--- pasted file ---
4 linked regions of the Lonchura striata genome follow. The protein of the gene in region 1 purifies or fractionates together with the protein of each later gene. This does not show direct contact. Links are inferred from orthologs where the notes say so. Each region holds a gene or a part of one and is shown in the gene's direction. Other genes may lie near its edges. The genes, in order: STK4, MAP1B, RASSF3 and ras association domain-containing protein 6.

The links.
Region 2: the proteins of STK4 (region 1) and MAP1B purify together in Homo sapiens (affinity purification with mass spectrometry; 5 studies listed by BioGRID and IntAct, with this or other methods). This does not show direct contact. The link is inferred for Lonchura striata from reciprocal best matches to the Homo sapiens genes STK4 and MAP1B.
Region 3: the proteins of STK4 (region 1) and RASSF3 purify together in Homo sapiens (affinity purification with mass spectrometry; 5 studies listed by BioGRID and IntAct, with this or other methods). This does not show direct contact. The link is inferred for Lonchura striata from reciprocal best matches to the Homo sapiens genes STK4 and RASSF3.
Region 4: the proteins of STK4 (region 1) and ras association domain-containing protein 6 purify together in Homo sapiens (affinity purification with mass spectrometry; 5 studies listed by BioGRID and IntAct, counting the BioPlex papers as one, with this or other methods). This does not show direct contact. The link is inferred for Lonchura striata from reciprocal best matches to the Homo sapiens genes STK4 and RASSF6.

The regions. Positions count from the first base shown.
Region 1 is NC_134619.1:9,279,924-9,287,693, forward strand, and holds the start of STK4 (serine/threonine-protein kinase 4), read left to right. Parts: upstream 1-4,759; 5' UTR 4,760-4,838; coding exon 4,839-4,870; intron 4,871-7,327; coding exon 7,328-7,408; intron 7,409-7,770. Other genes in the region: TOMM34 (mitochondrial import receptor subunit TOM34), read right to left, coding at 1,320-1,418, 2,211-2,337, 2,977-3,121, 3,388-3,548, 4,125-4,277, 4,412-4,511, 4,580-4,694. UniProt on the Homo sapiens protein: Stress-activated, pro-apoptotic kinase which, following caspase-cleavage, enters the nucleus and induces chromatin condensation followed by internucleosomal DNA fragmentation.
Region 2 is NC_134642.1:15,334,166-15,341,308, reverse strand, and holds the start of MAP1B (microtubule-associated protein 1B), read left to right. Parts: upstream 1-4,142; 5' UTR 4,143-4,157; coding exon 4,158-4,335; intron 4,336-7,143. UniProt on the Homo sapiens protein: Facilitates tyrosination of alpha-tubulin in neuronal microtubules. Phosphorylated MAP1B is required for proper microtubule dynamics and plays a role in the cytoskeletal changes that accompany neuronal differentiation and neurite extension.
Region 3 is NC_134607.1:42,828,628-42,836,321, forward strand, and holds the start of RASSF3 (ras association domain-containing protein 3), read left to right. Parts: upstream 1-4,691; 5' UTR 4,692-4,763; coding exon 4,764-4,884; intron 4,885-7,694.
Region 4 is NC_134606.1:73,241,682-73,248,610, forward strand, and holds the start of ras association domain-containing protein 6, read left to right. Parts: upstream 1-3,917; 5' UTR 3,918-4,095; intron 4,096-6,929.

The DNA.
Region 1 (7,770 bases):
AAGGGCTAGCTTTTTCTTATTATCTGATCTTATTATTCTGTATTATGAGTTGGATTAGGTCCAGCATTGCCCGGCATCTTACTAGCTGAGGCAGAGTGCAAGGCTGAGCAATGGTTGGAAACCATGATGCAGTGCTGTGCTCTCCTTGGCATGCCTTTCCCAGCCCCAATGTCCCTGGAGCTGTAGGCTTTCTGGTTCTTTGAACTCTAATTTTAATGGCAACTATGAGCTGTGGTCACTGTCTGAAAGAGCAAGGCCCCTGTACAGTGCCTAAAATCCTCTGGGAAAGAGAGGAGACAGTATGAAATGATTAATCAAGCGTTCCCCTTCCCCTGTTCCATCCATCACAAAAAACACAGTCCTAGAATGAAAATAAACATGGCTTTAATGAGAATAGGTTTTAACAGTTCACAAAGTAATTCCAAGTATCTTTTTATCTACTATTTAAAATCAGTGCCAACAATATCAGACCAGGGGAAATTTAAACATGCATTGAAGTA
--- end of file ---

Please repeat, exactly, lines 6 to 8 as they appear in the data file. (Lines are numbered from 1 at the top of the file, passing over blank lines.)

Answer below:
The regions. Positions count from the first base shown.
Region 1 is NC_134619.1:9,279,924-9,287,693, forward strand, and holds the start of STK4 (serine/threonine-protein kinase 4), read left to right. Parts: upstream 1-4,759; 5' UTR 4,760-4,838; coding exon 4,839-4,870; intron 4,871-7,327; coding exon 7,328-7,408; intron 7,409-7,770. Other genes in the region: TOMM34 (mitochondrial import receptor subunit TOM34), read right to left, coding at 1,320-1,418, 2,211-2,337, 2,977-3,121, 3,388-3,548, 4,125-4,277, 4,412-4,511, 4,580-4,694. UniProt on the Homo sapiens protein: Stress-activated, pro-apoptotic kinase which, following caspase-cleavage, enters the nucleus and induces chromatin condensation followed by internucleosomal DNA fragmentation.
Region 2 is NC_134642.1:15,334,166-15,341,308, reverse strand, and holds the start of MAP1B (microtubule-associated protein 1B), read left to right. Parts: upstream 1-4,142; 5' UTR 4,143-4,157; coding exon 4,158-4,335; intron 4,336-7,143. UniProt on the Homo sapiens protein: Facilitates tyrosination of alpha-tubulin in neuronal microtubules. Phosphorylated MAP1B is required for proper microtubule dynamics and plays a role in the cytoskeletal changes that accompany neuronal differentiation and neurite extension.